To be clear, there are some people who are well suited to it, some people who seem capable of handling the environment.  Many of them simply have no other choices, no better options, and have forced themselves to stay committed to the course and do everything they can just to stay sane, but some really do seem to just "fucking love it".  And kudos to them.  I am not among their ranks, and nor will I ever be, not so long as I was grinding for a living, playing 40+ hours per week, letting my results define my own feeling of self worth (which I know is a shortcoming, but it is one I did not overcome in five years).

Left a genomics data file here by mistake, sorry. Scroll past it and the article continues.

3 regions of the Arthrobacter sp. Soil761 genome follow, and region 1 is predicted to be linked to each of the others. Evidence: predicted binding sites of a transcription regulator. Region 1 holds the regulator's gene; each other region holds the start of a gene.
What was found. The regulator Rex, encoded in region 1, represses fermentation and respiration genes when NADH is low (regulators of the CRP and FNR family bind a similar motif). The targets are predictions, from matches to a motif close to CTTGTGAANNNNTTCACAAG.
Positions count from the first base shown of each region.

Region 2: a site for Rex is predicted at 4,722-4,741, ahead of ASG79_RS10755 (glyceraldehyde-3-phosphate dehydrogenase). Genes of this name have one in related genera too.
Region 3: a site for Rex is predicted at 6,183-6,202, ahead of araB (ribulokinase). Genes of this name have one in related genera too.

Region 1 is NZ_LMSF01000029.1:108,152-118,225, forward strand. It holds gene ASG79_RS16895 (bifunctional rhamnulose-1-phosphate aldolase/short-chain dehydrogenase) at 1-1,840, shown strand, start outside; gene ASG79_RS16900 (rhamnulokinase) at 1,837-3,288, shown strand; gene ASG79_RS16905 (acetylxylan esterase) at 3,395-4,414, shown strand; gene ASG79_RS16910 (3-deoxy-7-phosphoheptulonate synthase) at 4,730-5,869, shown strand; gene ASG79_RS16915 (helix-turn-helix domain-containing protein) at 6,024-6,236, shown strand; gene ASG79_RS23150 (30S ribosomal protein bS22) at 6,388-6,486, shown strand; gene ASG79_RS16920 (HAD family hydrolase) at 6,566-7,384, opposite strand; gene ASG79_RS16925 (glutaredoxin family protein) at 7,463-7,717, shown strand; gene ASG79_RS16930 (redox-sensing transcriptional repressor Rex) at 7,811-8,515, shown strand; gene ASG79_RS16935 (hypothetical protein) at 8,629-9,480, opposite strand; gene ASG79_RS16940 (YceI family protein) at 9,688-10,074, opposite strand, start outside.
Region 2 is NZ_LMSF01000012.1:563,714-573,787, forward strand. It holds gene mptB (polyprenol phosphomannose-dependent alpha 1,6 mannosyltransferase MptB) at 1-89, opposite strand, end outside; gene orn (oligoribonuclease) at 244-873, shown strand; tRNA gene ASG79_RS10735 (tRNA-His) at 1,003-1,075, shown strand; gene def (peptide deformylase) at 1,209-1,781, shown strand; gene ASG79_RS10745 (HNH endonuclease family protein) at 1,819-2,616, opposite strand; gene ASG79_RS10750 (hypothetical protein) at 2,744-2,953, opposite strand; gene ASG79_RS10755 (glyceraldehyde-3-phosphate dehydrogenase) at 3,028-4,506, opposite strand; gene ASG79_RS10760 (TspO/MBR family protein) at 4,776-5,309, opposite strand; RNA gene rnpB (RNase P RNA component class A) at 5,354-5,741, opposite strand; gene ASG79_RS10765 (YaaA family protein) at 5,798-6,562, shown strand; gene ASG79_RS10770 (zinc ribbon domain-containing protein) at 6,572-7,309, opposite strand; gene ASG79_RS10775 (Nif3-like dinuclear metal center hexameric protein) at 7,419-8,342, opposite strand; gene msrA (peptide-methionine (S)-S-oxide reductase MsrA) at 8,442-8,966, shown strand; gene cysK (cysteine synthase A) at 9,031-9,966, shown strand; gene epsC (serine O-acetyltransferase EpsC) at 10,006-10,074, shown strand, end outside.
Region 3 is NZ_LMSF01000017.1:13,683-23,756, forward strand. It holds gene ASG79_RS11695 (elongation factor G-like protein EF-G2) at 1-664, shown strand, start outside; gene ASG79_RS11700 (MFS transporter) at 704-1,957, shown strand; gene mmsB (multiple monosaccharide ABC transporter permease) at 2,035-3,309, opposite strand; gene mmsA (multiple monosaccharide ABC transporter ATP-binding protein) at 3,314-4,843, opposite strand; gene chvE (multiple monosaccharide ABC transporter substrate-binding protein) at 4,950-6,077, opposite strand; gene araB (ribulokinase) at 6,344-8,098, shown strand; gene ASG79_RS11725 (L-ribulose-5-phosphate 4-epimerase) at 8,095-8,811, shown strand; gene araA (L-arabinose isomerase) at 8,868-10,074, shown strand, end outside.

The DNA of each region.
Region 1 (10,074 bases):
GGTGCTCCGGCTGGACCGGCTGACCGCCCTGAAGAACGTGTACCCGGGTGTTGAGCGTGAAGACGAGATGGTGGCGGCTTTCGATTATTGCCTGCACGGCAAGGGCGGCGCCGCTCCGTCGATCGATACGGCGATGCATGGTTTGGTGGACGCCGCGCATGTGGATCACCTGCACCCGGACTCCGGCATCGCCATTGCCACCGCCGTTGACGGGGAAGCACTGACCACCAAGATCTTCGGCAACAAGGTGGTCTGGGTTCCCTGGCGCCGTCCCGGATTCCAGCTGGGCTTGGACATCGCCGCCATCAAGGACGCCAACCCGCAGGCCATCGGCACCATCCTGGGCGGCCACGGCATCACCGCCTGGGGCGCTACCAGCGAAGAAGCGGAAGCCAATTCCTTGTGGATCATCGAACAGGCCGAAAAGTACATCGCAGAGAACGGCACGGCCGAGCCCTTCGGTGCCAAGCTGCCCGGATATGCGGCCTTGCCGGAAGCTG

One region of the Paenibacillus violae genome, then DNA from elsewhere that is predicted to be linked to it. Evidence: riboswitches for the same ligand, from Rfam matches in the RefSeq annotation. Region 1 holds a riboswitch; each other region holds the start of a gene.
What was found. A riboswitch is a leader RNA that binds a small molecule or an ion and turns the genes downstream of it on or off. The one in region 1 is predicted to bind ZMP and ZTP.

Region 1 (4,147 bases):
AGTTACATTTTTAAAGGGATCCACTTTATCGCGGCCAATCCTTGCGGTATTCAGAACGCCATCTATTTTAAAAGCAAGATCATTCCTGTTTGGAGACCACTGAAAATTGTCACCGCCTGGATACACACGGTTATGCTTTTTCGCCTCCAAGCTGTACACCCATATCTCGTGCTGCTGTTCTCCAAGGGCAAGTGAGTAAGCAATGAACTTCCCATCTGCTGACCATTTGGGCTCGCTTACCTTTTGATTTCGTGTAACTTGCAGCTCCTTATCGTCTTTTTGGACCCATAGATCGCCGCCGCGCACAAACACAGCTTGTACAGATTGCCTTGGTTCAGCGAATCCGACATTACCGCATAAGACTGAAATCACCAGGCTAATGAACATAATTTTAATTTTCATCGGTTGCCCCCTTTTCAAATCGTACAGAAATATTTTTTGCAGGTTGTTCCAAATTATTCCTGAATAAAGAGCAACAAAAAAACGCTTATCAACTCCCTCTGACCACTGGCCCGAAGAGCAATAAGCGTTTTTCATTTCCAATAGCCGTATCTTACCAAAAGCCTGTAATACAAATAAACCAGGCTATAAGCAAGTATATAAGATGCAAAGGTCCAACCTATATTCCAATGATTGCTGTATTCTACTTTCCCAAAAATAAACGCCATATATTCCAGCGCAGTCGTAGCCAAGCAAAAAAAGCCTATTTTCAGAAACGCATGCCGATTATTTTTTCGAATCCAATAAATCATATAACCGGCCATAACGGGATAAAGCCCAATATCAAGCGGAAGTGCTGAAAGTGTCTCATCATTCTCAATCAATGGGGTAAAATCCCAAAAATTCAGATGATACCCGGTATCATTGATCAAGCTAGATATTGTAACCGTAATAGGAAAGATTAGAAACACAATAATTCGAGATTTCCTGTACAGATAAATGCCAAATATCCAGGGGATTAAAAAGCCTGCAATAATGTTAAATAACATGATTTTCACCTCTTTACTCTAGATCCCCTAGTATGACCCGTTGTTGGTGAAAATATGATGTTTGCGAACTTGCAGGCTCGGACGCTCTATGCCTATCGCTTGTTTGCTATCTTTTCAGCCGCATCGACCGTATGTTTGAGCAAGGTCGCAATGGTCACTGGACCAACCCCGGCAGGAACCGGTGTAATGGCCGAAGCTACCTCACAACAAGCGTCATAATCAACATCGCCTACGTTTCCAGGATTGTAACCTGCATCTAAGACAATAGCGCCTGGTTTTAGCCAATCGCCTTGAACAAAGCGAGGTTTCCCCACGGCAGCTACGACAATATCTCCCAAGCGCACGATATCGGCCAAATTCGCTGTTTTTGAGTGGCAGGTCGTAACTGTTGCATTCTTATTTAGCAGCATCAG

I am I pulling up the tent stakes and starting on the next chapter of my life.  No, I am not yet sure what it will be, although the leading candidate at the moment is a software development job of some sort.  I'm still qualified, I can still do the work, and even though my last trip around the block didn't go so well some introspection the last week has led me to believe that the primary flaws were not systematic, but rather in the way I approached the adversity with which I was met.  I felt a sense of entitlement at the time;  I felt that I had done everything I was supposed to do to get to that point, and that the Oracle job was in and of it self a great success.  Then when things started to slip apart, I got angry and bitter that something so unjust could happen to me, instead of figuring out how to handle it.  I felt sorry for myself, and that's really not the way to go.  I was young(er) and stupid(er) than I am now.  This next trip around the block, should I chose to make it, will be all sorts of different.